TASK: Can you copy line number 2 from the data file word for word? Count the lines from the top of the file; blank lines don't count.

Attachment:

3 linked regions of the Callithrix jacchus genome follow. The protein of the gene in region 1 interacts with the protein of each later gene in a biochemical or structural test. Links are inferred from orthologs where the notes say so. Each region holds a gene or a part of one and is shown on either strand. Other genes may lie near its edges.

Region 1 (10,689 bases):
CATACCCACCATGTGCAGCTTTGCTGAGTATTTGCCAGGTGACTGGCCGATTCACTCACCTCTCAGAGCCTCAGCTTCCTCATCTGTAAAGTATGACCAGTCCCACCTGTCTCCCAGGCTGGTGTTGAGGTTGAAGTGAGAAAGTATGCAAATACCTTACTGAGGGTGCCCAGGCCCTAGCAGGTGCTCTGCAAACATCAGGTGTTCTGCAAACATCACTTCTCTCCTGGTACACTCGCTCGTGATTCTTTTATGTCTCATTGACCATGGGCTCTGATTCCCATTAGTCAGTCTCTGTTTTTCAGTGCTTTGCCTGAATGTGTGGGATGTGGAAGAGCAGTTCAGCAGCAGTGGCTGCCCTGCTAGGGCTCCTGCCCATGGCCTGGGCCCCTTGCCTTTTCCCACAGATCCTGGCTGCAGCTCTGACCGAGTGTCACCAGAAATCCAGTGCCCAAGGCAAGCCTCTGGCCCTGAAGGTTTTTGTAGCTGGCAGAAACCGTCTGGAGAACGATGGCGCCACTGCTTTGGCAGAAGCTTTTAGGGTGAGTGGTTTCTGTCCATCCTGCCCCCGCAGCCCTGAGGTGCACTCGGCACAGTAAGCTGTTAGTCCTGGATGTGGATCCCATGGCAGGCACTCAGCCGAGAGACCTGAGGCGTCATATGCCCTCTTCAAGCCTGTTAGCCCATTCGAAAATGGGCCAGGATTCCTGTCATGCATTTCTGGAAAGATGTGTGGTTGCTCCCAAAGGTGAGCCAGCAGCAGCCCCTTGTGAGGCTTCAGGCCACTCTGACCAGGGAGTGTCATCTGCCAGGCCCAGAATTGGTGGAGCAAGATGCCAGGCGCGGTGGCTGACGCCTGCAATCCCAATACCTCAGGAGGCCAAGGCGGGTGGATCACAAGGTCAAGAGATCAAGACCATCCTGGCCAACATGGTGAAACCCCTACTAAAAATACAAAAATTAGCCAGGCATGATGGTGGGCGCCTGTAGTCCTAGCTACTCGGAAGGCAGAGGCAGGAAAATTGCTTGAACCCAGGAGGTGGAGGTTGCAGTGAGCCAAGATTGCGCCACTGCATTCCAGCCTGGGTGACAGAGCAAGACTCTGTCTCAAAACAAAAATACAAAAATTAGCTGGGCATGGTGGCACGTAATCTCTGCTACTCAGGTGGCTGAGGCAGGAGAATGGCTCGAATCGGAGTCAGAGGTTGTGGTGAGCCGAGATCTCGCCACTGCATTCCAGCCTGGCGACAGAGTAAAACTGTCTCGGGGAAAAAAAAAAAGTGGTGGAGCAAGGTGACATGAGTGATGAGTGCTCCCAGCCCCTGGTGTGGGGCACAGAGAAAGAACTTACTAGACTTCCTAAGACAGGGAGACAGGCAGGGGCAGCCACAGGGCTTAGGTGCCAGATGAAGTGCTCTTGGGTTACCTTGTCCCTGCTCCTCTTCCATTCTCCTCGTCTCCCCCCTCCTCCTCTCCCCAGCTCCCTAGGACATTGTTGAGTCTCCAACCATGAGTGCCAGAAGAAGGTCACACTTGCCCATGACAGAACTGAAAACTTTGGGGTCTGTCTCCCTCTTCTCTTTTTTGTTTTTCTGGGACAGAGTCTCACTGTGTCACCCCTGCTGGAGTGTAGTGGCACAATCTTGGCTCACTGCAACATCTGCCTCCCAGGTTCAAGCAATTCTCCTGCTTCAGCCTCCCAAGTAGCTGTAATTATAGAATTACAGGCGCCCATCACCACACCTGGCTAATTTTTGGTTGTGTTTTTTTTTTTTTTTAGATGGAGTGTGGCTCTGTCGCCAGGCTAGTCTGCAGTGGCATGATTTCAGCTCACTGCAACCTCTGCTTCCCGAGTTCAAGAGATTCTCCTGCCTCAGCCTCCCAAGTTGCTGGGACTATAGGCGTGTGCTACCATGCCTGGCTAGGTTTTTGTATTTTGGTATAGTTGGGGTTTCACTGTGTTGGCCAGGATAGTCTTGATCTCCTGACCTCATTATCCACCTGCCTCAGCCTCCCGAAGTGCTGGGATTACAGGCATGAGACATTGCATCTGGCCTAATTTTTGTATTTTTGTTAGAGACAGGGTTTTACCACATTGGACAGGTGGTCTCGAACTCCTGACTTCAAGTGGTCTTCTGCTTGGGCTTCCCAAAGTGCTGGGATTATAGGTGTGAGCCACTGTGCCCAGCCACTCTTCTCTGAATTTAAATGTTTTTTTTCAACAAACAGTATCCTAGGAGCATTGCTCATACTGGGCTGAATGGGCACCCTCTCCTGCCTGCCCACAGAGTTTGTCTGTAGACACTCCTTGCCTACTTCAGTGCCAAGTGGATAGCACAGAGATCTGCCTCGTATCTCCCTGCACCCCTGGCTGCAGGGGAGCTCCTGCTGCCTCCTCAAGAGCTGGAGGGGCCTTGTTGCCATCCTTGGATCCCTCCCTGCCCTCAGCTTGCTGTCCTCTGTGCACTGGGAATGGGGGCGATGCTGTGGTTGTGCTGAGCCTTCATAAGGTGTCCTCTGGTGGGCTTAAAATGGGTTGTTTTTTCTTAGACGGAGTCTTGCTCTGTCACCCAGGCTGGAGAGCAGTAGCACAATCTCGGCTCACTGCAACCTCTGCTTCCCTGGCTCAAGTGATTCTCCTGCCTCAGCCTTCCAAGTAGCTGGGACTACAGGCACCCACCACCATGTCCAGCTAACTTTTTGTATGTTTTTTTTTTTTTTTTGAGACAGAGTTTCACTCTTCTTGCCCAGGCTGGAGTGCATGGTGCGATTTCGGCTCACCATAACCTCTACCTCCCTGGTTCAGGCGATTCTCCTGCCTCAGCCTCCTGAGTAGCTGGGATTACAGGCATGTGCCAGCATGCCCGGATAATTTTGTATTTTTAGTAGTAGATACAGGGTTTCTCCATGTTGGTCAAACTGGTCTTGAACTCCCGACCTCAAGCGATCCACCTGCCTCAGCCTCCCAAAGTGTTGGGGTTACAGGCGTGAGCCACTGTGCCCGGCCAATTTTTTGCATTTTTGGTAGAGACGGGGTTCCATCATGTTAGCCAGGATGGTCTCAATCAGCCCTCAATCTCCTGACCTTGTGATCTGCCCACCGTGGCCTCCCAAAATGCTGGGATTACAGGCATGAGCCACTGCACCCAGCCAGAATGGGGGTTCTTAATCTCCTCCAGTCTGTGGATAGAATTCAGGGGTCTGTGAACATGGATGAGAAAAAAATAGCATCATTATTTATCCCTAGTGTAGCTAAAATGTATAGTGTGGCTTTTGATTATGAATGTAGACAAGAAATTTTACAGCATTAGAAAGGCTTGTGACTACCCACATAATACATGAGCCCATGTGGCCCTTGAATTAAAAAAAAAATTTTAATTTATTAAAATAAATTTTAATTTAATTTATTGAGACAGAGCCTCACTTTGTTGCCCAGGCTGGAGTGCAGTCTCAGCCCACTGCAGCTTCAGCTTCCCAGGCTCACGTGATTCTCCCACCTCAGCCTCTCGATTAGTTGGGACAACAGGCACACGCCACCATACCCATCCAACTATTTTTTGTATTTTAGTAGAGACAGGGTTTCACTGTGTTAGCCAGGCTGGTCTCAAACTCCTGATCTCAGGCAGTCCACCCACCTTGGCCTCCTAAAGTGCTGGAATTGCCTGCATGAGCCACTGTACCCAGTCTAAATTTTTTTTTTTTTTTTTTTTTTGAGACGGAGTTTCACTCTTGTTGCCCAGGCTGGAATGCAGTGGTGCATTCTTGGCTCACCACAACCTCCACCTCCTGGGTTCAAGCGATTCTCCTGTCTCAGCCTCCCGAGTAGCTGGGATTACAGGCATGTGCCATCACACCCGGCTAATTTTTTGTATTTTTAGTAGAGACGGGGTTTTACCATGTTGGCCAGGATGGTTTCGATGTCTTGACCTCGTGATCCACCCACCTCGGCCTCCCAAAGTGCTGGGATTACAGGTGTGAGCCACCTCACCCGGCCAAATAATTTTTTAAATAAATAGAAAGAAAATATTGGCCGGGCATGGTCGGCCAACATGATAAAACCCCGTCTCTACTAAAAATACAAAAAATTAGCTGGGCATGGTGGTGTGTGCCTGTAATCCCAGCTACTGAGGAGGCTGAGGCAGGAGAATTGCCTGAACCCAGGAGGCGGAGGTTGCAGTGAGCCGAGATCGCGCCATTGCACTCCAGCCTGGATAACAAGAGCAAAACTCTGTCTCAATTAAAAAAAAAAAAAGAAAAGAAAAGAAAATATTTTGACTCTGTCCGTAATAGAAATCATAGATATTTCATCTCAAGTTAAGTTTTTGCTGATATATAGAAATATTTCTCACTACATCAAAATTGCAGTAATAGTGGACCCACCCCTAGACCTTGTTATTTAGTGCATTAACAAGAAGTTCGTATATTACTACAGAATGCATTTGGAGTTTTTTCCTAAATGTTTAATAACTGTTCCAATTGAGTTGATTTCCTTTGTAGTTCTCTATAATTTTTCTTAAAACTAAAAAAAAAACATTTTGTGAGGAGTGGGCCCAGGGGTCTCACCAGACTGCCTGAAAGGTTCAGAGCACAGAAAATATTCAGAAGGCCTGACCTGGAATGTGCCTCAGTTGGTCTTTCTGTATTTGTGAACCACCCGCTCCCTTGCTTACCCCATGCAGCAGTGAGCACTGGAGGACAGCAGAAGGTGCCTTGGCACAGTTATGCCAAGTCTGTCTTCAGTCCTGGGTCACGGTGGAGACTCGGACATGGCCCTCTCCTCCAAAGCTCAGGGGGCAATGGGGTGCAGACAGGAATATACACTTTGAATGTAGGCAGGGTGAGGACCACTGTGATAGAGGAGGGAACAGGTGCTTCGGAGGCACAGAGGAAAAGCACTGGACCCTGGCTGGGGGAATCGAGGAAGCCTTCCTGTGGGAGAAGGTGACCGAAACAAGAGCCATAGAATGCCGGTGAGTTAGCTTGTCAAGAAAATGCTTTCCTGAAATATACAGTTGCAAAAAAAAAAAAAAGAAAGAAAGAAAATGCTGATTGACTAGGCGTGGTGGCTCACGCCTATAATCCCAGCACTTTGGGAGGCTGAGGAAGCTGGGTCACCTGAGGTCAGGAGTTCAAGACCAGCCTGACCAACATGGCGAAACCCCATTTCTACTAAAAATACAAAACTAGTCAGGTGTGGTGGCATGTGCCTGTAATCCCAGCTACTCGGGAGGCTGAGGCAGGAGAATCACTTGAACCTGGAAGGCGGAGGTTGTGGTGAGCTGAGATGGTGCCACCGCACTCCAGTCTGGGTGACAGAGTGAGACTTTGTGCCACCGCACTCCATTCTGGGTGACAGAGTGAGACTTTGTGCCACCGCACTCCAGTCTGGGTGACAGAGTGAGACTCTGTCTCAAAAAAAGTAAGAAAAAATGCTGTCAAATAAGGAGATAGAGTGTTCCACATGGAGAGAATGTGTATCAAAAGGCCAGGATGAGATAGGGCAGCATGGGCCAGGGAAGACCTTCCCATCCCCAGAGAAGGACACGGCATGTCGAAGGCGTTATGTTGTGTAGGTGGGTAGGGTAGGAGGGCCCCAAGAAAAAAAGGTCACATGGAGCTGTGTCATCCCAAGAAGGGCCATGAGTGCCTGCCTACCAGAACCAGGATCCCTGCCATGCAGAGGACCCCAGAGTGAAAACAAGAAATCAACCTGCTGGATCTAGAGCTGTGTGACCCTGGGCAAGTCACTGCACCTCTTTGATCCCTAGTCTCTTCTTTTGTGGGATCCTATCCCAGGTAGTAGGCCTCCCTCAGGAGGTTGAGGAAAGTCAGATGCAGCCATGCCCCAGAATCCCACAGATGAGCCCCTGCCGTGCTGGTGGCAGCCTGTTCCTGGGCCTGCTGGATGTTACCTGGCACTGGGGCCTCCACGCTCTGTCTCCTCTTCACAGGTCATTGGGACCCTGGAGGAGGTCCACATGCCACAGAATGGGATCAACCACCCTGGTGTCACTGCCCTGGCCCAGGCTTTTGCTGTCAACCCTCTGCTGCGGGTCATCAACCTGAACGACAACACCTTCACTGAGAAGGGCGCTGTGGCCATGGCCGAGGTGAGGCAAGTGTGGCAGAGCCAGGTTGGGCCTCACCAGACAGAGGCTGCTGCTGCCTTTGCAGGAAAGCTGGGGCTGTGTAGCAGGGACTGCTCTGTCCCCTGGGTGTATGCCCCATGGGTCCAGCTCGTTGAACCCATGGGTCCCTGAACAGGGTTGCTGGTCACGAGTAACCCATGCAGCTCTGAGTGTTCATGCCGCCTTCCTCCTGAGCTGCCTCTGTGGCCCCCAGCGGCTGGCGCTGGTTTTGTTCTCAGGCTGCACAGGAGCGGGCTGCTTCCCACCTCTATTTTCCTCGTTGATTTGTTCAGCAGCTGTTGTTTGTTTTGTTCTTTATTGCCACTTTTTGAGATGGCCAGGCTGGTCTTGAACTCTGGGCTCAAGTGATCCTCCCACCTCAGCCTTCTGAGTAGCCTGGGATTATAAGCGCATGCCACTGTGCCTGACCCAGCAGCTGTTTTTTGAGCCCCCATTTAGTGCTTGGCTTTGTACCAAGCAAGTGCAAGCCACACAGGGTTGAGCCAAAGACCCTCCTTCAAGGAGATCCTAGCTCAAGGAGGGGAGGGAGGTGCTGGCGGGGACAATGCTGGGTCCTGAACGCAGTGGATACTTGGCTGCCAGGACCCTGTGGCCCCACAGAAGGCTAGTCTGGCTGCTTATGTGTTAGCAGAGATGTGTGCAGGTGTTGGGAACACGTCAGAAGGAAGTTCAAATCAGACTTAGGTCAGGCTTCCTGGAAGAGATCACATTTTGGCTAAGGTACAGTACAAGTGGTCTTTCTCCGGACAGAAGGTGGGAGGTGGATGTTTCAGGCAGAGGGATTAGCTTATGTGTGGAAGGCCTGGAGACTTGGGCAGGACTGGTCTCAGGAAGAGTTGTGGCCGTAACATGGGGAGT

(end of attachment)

Region 1 (10,689 bases):